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Teens Destroy Brian Holloway's House, and the Evidence Is on Twitter

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Best practices for partying include not leaving digital evidence for the police, unless you are desperate for attention.

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And I thought my brother was bad.

One time, when the rest of our family was on vacation in the Poconos, he threw a party.

You know how we knew?

There were empty beer cans in the hamper.

Now the way I see it, if you can make it out of school with no unwanted children, sexually transmitted diseases, unhealthy addictions, or serious run-ins with the law, you're doing okay. Kids are going to be kids, and it's perfectly normal for them to raise some hell every now and again by doing the same stuff you did when you were their age.

But -- my brother's misadventure aside -- those same kids should have the decency and common sense to at least try to hide their misdeeds.

My mother thought I was an angel. But I was just adamant about vacuuming and taking the trash out.

So let's talk about the 300 or so teenagers who broke into and trashed retired NFL star Brian Holloway's upstate NY home while he was in Florida, causing over $20,000 in damage.

I'm not condoning this type of activity; there's a big, big difference between having a house party while your parents are off sipping cocktails in Bora Bora and destroying someone's personal property.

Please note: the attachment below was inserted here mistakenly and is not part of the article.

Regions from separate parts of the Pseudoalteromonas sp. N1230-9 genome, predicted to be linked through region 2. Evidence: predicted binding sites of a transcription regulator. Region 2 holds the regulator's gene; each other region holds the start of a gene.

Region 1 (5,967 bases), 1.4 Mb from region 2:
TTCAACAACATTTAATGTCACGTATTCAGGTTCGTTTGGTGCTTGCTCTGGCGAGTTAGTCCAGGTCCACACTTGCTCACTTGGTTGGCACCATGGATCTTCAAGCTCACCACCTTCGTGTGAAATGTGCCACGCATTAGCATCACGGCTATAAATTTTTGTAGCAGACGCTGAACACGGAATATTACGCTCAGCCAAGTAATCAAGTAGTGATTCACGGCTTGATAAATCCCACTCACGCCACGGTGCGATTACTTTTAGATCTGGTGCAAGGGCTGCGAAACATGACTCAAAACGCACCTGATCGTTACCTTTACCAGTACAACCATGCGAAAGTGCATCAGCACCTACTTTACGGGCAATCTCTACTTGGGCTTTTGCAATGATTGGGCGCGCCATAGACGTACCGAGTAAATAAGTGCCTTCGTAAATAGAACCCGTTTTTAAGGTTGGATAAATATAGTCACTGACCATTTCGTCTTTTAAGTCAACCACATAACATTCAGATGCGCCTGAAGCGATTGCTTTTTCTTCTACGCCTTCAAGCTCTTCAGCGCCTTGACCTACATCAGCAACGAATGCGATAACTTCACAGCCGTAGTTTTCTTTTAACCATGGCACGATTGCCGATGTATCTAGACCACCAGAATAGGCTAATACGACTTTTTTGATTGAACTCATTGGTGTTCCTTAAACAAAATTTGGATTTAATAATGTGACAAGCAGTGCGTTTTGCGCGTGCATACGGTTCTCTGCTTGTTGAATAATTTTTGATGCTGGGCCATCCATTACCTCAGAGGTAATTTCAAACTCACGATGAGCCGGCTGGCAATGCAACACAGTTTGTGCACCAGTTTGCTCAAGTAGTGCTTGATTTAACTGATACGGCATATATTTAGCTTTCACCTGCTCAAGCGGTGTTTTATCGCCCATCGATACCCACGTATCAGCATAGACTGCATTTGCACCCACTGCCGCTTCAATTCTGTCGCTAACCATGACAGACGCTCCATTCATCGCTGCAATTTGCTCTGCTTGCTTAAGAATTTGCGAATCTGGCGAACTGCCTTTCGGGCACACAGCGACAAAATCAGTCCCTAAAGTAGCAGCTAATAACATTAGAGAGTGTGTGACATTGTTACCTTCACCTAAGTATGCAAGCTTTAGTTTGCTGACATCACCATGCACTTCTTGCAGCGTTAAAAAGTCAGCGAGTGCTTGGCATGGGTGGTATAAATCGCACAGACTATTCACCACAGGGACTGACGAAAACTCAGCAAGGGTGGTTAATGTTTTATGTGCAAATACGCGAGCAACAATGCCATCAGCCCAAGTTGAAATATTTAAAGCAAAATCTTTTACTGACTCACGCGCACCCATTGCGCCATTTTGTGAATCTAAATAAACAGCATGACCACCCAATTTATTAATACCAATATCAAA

But at the end of the day, kids are going to do some dumb things, and sometimes things will get out of hand. It's just the reality of teenage life.

The big difference, however, is that this pack of youngsters decided it would be a good idea to document the madness and show it all off.

With the rise of social media outlets like Twitter, Facebook (NASDAQ:FB), and Instagram, our culture is developing an increasing obsession with documenting every last thing for everyone else to see, support, and envy.

And at some types of events -- like concerts -- documentation becomes the event. The actual real-world experience becomes secondary.

By the way, once again, I want to send thanks to Zooey Deschanel and all the other people who are fighting this trend.

So why did these kids show off their destruction of Holloway's house?

Because attention is the ultimate currency.

In the fraction of a second it takes to shoot a picture, you can show the entire world how cool and crazy you are.

The risk of getting caught for doing something very illegal is well worth the reward of the retweet.

And that's a big problem in today's Big Brother environment where everything will go down on your permanent record.

It does appear that the folks in this crew will get their comeuppance.

Holloway has posted pictures and tweets from the ill-fated party on a website, helpmesave300.com, and names are now being turned over to the local sheriff's department.

Unfortunately, the NY Daily News is reporting that the parents of these kids, instead of offering to pay for repairs and begging Holloway not to press charges, are threatening him with lawsuits.

And why not?

Parents routinely protect misbehaving kids. Everyone's seen it.

But in this case, getting caught wasn't a matter of bad luck or some random stupidity -- it was half intentional.

The new age of narcissism is taking new turns, and it's disturbing.

Twitter: @Minyanville

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